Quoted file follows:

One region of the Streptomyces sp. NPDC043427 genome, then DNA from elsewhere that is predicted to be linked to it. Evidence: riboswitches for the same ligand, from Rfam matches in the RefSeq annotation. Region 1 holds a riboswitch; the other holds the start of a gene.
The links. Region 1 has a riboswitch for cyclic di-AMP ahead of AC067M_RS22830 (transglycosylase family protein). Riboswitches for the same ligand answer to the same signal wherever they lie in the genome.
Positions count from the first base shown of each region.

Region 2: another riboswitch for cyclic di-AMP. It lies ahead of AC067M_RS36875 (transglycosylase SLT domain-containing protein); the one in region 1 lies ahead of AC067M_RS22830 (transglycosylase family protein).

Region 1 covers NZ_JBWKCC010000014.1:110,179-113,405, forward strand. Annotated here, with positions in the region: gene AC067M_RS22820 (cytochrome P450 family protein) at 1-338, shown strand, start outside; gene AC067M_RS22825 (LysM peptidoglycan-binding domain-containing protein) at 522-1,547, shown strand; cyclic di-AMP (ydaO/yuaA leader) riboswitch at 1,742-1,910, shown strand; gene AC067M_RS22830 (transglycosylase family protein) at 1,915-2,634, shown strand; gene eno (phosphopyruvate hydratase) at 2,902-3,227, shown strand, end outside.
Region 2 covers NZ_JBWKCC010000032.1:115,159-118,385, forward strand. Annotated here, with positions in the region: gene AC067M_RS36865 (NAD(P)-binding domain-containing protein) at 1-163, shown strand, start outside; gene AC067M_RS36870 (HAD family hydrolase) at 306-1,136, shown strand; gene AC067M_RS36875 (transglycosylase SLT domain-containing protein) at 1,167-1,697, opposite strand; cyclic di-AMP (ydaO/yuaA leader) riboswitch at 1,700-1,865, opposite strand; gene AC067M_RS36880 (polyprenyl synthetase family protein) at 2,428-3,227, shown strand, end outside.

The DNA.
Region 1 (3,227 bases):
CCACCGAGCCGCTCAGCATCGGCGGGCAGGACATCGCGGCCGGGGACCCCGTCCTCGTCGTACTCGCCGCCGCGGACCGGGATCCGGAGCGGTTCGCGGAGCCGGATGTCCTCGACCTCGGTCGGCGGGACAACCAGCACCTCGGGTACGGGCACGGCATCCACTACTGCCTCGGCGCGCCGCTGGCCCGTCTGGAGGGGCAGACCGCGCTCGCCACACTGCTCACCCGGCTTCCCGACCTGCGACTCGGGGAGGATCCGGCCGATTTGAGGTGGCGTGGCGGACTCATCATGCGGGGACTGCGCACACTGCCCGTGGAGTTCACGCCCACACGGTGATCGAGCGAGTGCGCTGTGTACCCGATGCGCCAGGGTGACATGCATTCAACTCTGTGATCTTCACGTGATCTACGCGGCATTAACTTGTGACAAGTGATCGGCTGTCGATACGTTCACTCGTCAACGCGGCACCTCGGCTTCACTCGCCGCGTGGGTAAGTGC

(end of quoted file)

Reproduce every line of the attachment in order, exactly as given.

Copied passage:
One region of the Streptomyces sp. NPDC043427 genome, then DNA from elsewhere that is predicted to be linked to it. Evidence: riboswitches for the same ligand, from Rfam matches in the RefSeq annotation. Region 1 holds a riboswitch; the other holds the start of a gene.
The links. Region 1 has a riboswitch for cyclic di-AMP ahead of AC067M_RS22830 (transglycosylase family protein). Riboswitches for the same ligand answer to the same signal wherever they lie in the genome.
Positions count from the first base shown of each region.

Region 2: another riboswitch for cyclic di-AMP. It lies ahead of AC067M_RS36875 (transglycosylase SLT domain-containing protein); the one in region 1 lies ahead of AC067M_RS22830 (transglycosylase family protein).

Region 1 covers NZ_JBWKCC010000014.1:110,179-113,405, forward strand. Annotated here, with positions in the region: gene AC067M_RS22820 (cytochrome P450 family protein) at 1-338, shown strand, start outside; gene AC067M_RS22825 (LysM peptidoglycan-binding domain-containing protein) at 522-1,547, shown strand; cyclic di-AMP (ydaO/yuaA leader) riboswitch at 1,742-1,910, shown strand; gene AC067M_RS22830 (transglycosylase family protein) at 1,915-2,634, shown strand; gene eno (phosphopyruvate hydratase) at 2,902-3,227, shown strand, end outside.
Region 2 covers NZ_JBWKCC010000032.1:115,159-118,385, forward strand. Annotated here, with positions in the region: gene AC067M_RS36865 (NAD(P)-binding domain-containing protein) at 1-163, shown strand, start outside; gene AC067M_RS36870 (HAD family hydrolase) at 306-1,136, shown strand; gene AC067M_RS36875 (transglycosylase SLT domain-containing protein) at 1,167-1,697, opposite strand; cyclic di-AMP (ydaO/yuaA leader) riboswitch at 1,700-1,865, opposite strand; gene AC067M_RS36880 (polyprenyl synthetase family protein) at 2,428-3,227, shown strand, end outside.

The DNA.
Region 1 (3,227 bases):
CCACCGAGCCGCTCAGCATCGGCGGGCAGGACATCGCGGCCGGGGACCCCGTCCTCGTCGTACTCGCCGCCGCGGACCGGGATCCGGAGCGGTTCGCGGAGCCGGATGTCCTCGACCTCGGTCGGCGGGACAACCAGCACCTCGGGTACGGGCACGGCATCCACTACTGCCTCGGCGCGCCGCTGGCCCGTCTGGAGGGGCAGACCGCGCTCGCCACACTGCTCACCCGGCTTCCCGACCTGCGACTCGGGGAGGATCCGGCCGATTTGAGGTGGCGTGGCGGACTCATCATGCGGGGACTGCGCACACTGCCCGTGGAGTTCACGCCCACACGGTGATCGAGCGAGTGCGCTGTGTACCCGATGCGCCAGGGTGACATGCATTCAACTCTGTGATCTTCACGTGATCTACGCGGCATTAACTTGTGACAAGTGATCGGCTGTCGATACGTTCACTCGTCAACGCGGCACCTCGGCTTCACTCGCCGCGTGGGTAAGTGC